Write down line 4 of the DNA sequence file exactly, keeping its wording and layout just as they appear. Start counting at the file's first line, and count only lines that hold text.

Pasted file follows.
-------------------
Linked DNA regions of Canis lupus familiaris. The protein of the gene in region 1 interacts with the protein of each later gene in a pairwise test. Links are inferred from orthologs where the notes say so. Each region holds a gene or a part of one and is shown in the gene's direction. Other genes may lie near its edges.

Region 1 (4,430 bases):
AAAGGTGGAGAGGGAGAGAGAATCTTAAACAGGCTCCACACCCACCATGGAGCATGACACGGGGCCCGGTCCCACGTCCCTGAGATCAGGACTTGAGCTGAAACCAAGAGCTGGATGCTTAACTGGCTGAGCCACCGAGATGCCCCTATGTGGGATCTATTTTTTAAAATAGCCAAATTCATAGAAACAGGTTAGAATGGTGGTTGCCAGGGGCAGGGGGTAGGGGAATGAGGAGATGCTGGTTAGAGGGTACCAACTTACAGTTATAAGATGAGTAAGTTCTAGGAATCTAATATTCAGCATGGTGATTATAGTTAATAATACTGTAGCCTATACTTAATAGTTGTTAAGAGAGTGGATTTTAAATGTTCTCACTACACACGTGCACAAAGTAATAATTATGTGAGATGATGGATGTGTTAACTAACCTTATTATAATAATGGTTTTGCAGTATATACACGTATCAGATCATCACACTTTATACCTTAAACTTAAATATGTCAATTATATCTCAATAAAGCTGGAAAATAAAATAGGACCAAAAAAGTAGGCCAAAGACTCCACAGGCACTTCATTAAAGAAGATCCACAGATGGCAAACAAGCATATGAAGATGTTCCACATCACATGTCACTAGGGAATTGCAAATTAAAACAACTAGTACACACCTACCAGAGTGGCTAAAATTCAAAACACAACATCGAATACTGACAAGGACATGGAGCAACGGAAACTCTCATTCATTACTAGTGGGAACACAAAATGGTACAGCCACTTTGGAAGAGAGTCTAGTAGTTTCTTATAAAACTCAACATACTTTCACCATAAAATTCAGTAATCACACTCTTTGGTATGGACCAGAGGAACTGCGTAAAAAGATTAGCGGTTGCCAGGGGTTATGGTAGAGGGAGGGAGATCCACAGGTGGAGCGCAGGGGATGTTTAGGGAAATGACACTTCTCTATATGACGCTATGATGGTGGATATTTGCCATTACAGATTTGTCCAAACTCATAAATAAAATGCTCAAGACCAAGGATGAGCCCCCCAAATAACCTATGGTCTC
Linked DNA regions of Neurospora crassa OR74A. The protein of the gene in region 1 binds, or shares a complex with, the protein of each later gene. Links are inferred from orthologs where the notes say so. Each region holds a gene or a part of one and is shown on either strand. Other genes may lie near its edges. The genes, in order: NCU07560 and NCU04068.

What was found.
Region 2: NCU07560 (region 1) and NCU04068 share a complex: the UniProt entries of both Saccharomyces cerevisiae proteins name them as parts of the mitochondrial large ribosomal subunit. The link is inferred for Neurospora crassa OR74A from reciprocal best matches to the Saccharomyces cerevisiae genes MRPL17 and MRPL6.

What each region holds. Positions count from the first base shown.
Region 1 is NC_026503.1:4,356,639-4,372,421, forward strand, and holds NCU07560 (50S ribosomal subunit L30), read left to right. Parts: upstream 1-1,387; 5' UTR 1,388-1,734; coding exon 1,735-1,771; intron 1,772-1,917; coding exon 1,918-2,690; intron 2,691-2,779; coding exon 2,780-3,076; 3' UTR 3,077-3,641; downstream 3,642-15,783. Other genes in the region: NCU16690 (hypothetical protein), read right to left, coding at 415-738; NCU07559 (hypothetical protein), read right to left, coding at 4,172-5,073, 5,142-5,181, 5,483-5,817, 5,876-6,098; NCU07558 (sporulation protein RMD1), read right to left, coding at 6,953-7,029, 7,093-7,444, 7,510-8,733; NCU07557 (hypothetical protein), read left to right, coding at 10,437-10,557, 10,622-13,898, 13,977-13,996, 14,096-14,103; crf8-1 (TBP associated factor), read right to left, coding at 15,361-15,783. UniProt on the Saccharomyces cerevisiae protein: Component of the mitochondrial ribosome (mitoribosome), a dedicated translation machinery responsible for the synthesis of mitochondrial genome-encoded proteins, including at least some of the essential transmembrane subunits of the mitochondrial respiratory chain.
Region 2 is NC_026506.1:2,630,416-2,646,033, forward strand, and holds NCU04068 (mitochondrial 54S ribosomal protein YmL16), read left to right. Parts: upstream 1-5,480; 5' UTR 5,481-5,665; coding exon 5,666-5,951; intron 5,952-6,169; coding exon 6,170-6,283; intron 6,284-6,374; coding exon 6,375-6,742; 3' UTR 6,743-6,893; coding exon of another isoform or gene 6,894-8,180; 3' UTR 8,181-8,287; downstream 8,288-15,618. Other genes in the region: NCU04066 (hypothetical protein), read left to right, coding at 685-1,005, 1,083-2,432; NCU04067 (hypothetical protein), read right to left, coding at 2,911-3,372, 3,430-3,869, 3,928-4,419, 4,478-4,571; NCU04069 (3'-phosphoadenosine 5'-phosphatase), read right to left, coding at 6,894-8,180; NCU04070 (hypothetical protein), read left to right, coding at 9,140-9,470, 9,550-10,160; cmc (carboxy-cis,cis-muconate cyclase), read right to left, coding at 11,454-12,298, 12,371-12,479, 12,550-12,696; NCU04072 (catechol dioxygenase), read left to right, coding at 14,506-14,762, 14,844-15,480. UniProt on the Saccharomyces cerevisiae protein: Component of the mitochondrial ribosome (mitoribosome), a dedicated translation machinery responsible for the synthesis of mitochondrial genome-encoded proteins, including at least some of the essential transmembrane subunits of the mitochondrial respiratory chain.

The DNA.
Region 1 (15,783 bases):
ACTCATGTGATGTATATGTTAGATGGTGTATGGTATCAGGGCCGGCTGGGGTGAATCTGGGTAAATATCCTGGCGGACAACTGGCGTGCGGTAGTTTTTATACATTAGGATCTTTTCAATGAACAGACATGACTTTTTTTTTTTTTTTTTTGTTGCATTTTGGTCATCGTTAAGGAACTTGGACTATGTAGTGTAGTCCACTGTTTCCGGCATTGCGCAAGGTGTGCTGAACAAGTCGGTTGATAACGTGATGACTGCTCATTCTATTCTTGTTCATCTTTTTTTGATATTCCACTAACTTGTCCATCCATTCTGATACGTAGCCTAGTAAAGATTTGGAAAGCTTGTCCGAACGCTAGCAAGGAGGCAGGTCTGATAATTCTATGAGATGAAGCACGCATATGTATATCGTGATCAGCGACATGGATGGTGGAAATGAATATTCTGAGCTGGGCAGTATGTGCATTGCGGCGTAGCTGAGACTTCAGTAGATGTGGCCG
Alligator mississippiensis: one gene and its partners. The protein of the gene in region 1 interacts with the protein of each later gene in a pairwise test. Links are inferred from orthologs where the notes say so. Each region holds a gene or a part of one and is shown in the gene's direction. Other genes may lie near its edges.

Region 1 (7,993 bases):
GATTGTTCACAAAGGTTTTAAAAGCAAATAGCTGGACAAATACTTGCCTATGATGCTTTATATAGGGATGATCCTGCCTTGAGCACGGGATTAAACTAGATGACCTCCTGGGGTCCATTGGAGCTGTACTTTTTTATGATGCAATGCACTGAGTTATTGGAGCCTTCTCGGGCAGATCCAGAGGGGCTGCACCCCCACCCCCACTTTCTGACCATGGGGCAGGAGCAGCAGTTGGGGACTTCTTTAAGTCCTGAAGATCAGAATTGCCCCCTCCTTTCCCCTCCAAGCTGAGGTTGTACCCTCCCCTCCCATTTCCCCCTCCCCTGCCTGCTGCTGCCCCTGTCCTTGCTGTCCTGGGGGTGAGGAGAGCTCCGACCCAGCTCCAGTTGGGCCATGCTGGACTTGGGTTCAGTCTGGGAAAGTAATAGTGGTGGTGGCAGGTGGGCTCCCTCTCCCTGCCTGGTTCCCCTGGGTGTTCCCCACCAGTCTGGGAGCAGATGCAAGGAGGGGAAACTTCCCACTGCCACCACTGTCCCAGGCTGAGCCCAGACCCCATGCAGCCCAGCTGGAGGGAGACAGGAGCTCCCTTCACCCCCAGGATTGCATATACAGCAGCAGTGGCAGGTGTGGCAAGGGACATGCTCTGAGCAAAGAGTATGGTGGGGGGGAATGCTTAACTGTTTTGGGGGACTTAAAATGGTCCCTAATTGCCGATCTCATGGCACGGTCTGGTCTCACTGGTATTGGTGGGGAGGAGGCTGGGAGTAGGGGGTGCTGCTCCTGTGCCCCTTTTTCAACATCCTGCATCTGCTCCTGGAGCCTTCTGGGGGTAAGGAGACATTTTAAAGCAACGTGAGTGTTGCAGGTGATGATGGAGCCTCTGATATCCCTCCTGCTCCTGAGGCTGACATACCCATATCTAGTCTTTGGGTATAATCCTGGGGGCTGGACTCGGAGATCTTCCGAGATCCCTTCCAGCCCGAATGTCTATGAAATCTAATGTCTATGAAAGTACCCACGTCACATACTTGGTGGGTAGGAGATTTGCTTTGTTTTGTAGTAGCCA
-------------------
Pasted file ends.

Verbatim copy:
Linked DNA regions of Neurospora crassa OR74A. The protein of the gene in region 1 binds, or shares a complex with, the protein of each later gene. Links are inferred from orthologs where the notes say so. Each region holds a gene or a part of one and is shown on either strand. Other genes may lie near its edges. The genes, in order: NCU07560 and NCU04068.